Here, we report that venetoclax in combination with HMA led to high rates of marrow remission (59%) and HI (41%) in a heavily pretreated and high-risk MDS population. We observed similar response rates among HMA-naïve and HMA-failure patients when compared with the phase 1b clinical trials of venetoclax and HMA in treatment-naïve (overall response rate [ORR], 77%)9  and R/R (ORR, 40%)8  MDS. Treatment with the combination also led to high rates of alloSCT in 62% of all responding patients, which is notable because alloSCT was associated with prolonged survival. We also identified factors associated with decreased survival including very poor-risk cytogenetics, T-MN, and the presence of a TP53 mutation. The poor OS for those with TP53 mutations and complex karyotypes receiving venetoclax and HMA is consistent with reports in AML.13,14  We observed higher rates of treatment discontinuation because of adverse events (21%) than in newly diagnosed or R/R AML, suggesting increased myelosuppression in MDS.13,15  Of note, starting venetoclax dose and dose reductions did not affect response or survival in our analysis. However, our study was retrospective and limited by the small patient numbers, heterogeneous patient population, and short follow-up. We recommend following ongoing clinical trials for guidance on the dosing and schedule of venetoclax and HMA. In the phase 1b study of patients with treatment-naïve MDS, the recommended phase 2 dose of venetoclax was 400 mg for days 1 through 14 of a 28-day cycle when combined with azacitidine.9  Last, venetoclax and HMA led to response in 44% and a median OS of 11.4 months in patients with HMA failure. This compares favorably to the median OS of 4 to 6 months that has previously been reported for this population.3,4  Our retrospective real-world data suggest that adding venetoclax may salvage patients failing to respond optimally to HMA, thus allowing more patients to proceed to alloSCT. We await the results of phase 3 studies to definitively address whether adding venetoclax to azacitidine provides benefit in high-risk MDS.

Data sharing requests can be e-mailed to the corresponding author, Aaron D. Goldberg (goldbera@mskcc.org).

Acknowledgment

The authors thank all of the physicians and medical staff of the participating centers that took care of the patients and helped to collect data.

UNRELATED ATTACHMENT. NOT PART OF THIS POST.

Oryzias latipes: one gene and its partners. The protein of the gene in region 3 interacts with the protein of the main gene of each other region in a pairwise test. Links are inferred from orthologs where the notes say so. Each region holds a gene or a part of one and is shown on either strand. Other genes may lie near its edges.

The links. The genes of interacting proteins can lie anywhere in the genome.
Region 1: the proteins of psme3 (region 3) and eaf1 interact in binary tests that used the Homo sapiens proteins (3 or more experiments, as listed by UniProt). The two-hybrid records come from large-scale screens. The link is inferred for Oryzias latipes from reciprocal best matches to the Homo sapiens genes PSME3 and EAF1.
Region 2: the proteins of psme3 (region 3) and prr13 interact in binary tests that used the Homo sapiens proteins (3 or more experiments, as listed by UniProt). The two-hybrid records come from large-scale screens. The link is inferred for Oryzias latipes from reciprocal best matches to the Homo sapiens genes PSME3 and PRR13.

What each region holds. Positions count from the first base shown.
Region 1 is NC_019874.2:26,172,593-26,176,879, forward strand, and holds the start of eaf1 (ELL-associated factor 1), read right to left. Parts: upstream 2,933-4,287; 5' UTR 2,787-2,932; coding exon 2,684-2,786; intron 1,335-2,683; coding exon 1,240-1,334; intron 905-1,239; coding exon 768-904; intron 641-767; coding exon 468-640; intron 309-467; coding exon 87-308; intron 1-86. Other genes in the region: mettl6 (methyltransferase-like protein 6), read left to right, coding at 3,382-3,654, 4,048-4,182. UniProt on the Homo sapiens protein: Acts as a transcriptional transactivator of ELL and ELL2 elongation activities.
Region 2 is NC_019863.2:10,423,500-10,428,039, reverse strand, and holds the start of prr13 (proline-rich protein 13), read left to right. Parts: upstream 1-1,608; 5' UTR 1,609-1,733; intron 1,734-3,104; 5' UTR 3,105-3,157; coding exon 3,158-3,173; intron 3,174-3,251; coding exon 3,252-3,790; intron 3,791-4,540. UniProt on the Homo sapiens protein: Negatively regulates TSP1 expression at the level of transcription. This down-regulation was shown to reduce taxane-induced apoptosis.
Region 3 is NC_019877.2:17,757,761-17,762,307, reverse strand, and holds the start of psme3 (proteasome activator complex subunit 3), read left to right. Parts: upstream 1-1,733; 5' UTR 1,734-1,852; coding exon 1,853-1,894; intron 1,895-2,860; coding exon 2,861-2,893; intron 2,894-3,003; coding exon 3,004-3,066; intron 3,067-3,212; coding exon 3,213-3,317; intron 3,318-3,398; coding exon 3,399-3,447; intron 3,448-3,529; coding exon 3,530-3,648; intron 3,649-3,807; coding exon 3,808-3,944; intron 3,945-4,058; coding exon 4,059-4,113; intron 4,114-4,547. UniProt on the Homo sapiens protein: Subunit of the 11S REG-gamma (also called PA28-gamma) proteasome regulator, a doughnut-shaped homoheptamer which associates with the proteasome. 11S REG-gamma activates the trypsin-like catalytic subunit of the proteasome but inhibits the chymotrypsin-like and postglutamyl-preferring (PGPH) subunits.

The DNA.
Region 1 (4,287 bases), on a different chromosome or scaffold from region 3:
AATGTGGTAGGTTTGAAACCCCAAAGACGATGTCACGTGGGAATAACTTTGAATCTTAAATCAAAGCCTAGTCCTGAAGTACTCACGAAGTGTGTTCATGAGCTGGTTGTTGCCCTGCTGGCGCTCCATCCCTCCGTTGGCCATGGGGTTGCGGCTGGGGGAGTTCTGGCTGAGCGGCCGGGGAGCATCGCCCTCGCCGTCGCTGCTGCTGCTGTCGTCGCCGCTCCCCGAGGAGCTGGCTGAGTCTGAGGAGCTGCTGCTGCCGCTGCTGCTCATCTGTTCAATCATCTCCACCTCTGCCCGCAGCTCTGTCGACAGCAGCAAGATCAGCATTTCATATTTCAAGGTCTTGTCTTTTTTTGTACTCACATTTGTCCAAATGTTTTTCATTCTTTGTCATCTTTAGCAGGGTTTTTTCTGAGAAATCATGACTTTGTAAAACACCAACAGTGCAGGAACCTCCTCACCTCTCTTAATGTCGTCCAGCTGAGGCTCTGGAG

Authorship

Contribution: B.J.B., A.D.G., and R.S.K. contributed equally to conceiving and designing the study, collecting and interpreting data, and writing the manuscript; A.D. performed the statistical analysis and analyzed and interpreted data; and all authors performed research, collected data, and wrote and approved the manuscript.

Conflict-of-interest disclosure: E.M.S. served on the board of directors or advisory committee for Agios, Astellas Pharma US, Celgene, Daiichi Sankyo, Genentech, Novartis, PTC Therapeutics, Syros, Bioline, and Biotheryx and served as a consultant for Agios. M.S.T. receives research funding from ADC Therapeutics, Biosight, AbbVie, Cellerant, Orsenix, Glycomimetics, Rafael, and Amgen; served on the advisory board for Rigel, Nohla, BioLineRx, Oncolyze, Δ Fly Pharma, Daiichi-Sankyo, KAHR, AbbVie, Orsenix, Tetraphase, Jazz, and Roche; and receives royalties from UpToDate. S.I.G. received research funding from Novartis, Tmunity Therapeutics, and Carisma Therapeutics; served on advisory panel/consultant for Amphivena, Aro, Intellia, and Sensei Bio; and has equity ownership in Carisma Therapeutics. J.K. served on speakers bureau for Amgen, AbbVie, and Novartis and received honoraria from Pfizer. T.P. received research funding from Jazz, BMS, and Agios and honoraria from Genentech, Agios, Pfizer, and Novartis. E.P. received research funding from Incyte, Kura Oncology, Celgene. D.A.S. served on speaker’s bureaus for Novartis, AbbVie, Incyte, and Celgene; received research funding from Celgene and Jazz; and served on a board of directors or advisory committee for Celyad. R.S.K. served as a consultant for Pfizer, DSI, Incyte, Agios, Celgene, Jazz and served on a speaker’s bureau for Novartis and Jazz. A.D.G. served on advisory boards or as a consultant for AbbVie, Aptose, Celgene, Daiichi Sankyo, and Genentech; received research funding from AbbVie, ADC Therapeutics, Aprea, AROG, Daiichi Sankyo, and Pfizer; and received honoraria from Dava Oncology.

Correspondence: Aaron D. Goldberg, Leukemia Service, Division of Hematologic Malignancies, Department of Medicine, Memorial Sloan Kettering Cancer Center, 545 East 73rd St, New York, NY 10021; e-mail: goldbera@mskcc.org.

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Author notes

*

R.S.K. and A.D.G. contributed equally to this study.

The full-text version of this article contains a data supplement.

Supplemental data